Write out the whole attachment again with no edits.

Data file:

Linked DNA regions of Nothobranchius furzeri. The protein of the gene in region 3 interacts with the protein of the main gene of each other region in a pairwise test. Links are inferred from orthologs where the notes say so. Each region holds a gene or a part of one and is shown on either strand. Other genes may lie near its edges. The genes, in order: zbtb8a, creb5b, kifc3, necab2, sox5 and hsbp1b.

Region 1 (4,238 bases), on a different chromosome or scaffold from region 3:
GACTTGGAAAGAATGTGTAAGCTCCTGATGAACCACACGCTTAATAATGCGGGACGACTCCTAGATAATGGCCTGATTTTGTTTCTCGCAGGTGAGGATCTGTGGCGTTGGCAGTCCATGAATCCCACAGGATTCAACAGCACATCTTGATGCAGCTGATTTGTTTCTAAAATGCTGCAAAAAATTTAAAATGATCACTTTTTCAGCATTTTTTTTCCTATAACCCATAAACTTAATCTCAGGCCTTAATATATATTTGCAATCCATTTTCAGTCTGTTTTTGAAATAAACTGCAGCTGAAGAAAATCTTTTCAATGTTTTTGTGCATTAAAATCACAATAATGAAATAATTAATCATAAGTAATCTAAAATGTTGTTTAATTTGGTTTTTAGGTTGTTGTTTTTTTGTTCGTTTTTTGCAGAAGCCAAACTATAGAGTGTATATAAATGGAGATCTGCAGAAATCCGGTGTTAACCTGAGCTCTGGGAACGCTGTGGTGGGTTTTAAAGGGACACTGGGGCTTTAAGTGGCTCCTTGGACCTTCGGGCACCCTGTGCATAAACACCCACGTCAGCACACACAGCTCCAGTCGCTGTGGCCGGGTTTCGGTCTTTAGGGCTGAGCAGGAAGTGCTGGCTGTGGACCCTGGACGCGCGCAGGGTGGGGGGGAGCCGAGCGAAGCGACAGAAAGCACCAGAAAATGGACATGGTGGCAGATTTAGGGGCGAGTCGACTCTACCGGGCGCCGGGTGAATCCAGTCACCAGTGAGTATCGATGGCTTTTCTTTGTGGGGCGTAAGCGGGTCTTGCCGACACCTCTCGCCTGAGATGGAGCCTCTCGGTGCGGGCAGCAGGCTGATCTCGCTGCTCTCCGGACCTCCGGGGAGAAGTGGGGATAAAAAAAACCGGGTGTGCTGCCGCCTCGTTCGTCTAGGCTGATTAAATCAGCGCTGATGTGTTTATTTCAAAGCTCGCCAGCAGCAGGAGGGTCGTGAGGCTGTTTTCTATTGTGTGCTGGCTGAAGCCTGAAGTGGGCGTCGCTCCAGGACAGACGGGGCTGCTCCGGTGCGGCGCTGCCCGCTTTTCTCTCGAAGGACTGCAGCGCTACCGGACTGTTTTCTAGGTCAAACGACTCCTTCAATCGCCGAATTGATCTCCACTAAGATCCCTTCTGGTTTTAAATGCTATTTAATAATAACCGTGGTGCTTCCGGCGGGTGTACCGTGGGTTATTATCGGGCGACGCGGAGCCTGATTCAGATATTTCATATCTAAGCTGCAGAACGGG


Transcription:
Linked DNA regions of Nothobranchius furzeri. The protein of the gene in region 3 interacts with the protein of the main gene of each other region in a pairwise test. Links are inferred from orthologs where the notes say so. Each region holds a gene or a part of one and is shown on either strand. Other genes may lie near its edges. The genes, in order: zbtb8a, creb5b, kifc3, necab2, sox5 and hsbp1b.

Region 1 (4,238 bases), on a different chromosome or scaffold from region 3:
GACTTGGAAAGAATGTGTAAGCTCCTGATGAACCACACGCTTAATAATGCGGGACGACTCCTAGATAATGGCCTGATTTTGTTTCTCGCAGGTGAGGATCTGTGGCGTTGGCAGTCCATGAATCCCACAGGATTCAACAGCACATCTTGATGCAGCTGATTTGTTTCTAAAATGCTGCAAAAAATTTAAAATGATCACTTTTTCAGCATTTTTTTTCCTATAACCCATAAACTTAATCTCAGGCCTTAATATATATTTGCAATCCATTTTCAGTCTGTTTTTGAAATAAACTGCAGCTGAAGAAAATCTTTTCAATGTTTTTGTGCATTAAAATCACAATAATGAAATAATTAATCATAAGTAATCTAAAATGTTGTTTAATTTGGTTTTTAGGTTGTTGTTTTTTTGTTCGTTTTTTGCAGAAGCCAAACTATAGAGTGTATATAAATGGAGATCTGCAGAAATCCGGTGTTAACCTGAGCTCTGGGAACGCTGTGGTGGGTTTTAAAGGGACACTGGGGCTTTAAGTGGCTCCTTGGACCTTCGGGCACCCTGTGCATAAACACCCACGTCAGCACACACAGCTCCAGTCGCTGTGGCCGGGTTTCGGTCTTTAGGGCTGAGCAGGAAGTGCTGGCTGTGGACCCTGGACGCGCGCAGGGTGGGGGGGAGCCGAGCGAAGCGACAGAAAGCACCAGAAAATGGACATGGTGGCAGATTTAGGGGCGAGTCGACTCTACCGGGCGCCGGGTGAATCCAGTCACCAGTGAGTATCGATGGCTTTTCTTTGTGGGGCGTAAGCGGGTCTTGCCGACACCTCTCGCCTGAGATGGAGCCTCTCGGTGCGGGCAGCAGGCTGATCTCGCTGCTCTCCGGACCTCCGGGGAGAAGTGGGGATAAAAAAAACCGGGTGTGCTGCCGCCTCGTTCGTCTAGGCTGATTAAATCAGCGCTGATGTGTTTATTTCAAAGCTCGCCAGCAGCAGGAGGGTCGTGAGGCTGTTTTCTATTGTGTGCTGGCTGAAGCCTGAAGTGGGCGTCGCTCCAGGACAGACGGGGCTGCTCCGGTGCGGCGCTGCCCGCTTTTCTCTCGAAGGACTGCAGCGCTACCGGACTGTTTTCTAGGTCAAACGACTCCTTCAATCGCCGAATTGATCTCCACTAAGATCCCTTCTGGTTTTAAATGCTATTTAATAATAACCGTGGTGCTTCCGGCGGGTGTACCGTGGGTTATTATCGGGCGACGCGGAGCCTGATTCAGATATTTCATATCTAAGCTGCAGAACGGG